In this learning landscape, said Libbi Garrett, resource program specialist with California IT in Education (CITE) in Sacramento, Calif., “who better to protect student data than the students themselves.”

That said, Garrett added that “we have the responsibility in K-12 to ensure that we are contracting appropriately with vendors” in regards to keeping student data safe.

School officials expect digital citizenship to be a focus this year, as well as how students learn it such that it becomes a more natural part of the school day.

Traditionally, digital citizenship has involved lessons about cyberbullying and social media use.

But, said Carling, digital citizenship is about much more: Young students can learn not to share information about themselves. Middle schoolers can start to understand what data is collected about them and how to avoid sharing. And, high schoolers can learn more about privacy risks and social media.

Very Important Data

Students may not realize just how important their data is, experts said.

“The identity of children under 16 is one of the most valuable data sets that someone can get,” said Vincent Scheivert, assistant superintendent for digital innovation with Loudoun County Public Schools in Loudoun County, Va.

“We have the responsibility in K-12 to ensure that we are contracting appropriately with vendors.”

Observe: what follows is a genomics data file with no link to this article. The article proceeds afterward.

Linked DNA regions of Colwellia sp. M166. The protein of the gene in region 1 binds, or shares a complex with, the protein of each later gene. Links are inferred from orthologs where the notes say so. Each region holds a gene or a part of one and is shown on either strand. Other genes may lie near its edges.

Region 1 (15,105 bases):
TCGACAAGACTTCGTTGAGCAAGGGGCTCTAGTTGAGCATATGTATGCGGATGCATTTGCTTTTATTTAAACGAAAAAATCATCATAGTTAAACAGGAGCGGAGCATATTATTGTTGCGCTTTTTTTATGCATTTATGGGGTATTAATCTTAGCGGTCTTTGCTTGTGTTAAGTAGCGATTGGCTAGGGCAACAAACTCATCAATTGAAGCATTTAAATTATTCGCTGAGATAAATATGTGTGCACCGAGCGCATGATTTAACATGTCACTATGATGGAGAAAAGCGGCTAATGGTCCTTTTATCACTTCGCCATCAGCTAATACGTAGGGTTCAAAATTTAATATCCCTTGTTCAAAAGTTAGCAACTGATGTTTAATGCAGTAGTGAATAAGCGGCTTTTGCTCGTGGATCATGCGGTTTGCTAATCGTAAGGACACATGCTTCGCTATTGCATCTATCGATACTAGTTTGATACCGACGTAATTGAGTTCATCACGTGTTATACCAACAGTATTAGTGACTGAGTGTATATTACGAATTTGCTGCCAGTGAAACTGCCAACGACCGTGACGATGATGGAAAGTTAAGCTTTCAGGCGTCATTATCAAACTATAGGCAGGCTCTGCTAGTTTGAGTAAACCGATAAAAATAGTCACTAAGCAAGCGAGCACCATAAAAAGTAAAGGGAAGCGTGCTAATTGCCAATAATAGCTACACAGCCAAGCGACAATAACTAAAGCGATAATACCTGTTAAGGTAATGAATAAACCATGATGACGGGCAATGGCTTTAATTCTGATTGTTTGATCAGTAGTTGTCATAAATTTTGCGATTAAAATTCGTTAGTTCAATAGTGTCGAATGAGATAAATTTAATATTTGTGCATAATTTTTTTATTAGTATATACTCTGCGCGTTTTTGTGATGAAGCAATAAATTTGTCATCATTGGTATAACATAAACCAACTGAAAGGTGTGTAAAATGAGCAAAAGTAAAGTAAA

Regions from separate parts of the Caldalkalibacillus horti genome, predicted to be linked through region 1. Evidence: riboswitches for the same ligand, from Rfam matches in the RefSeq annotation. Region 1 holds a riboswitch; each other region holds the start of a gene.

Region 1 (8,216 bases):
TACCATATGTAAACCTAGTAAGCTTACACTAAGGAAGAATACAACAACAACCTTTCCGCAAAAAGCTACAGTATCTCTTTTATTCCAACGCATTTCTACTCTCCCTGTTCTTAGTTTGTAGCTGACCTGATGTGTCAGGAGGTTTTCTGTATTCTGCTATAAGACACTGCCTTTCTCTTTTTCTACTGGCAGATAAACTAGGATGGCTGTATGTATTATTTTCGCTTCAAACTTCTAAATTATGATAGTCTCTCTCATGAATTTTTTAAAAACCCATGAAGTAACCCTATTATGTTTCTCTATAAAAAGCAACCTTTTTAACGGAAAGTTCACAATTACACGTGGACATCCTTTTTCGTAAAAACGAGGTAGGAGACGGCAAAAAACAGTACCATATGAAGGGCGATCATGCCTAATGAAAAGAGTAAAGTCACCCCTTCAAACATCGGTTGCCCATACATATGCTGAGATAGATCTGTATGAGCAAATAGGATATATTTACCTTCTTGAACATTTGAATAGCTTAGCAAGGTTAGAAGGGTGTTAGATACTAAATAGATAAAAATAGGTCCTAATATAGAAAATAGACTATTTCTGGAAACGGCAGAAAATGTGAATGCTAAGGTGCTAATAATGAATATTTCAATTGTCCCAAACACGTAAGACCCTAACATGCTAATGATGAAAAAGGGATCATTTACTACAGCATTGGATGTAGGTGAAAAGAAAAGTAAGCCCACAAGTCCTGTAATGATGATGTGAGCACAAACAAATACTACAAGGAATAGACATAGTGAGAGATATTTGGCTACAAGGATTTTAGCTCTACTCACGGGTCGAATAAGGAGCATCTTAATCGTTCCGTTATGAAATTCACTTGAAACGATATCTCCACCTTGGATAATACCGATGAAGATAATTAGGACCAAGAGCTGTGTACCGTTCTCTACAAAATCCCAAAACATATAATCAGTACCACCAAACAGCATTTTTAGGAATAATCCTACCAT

Libbi Garrett, California IT in Education.

Combine that with the fact that online and in-person lives are merging in new ways, so teaching kids to set up their digital worlds to prevent privacy breaches and concerns are important immediate and life lessons.

Finally, digital citizenship lessons historically have been about scaring students with the dangers — and telling them what not do to.

But Aguilar-Kirchhoff wants to change that.

“Instead of focusing on the don’ts, she told Digital Privacy News, “we have to teach students to behave safely.”

Embedding Digital Citizenship

Another change in how digital citizenship is being approached is who will be teaching it and when.

Teachers have taken over more instruction in digital citizenship, and all teachers will be walking students through important aspects.

“In schools,” said CITE’s Garrett, “the big change is shifting away from having digital citizenship being one department’s responsibility to having it be everyone’s responsibility.”

From the first day of school, teachers embedded lessons on getting set up on various equipment and platforms, from logging in to Zoom securely to learning how avoid syncing their personal information with district computers.

“Educators are the first line of defense,” said Garrett, “and they are building it into their curriculum.”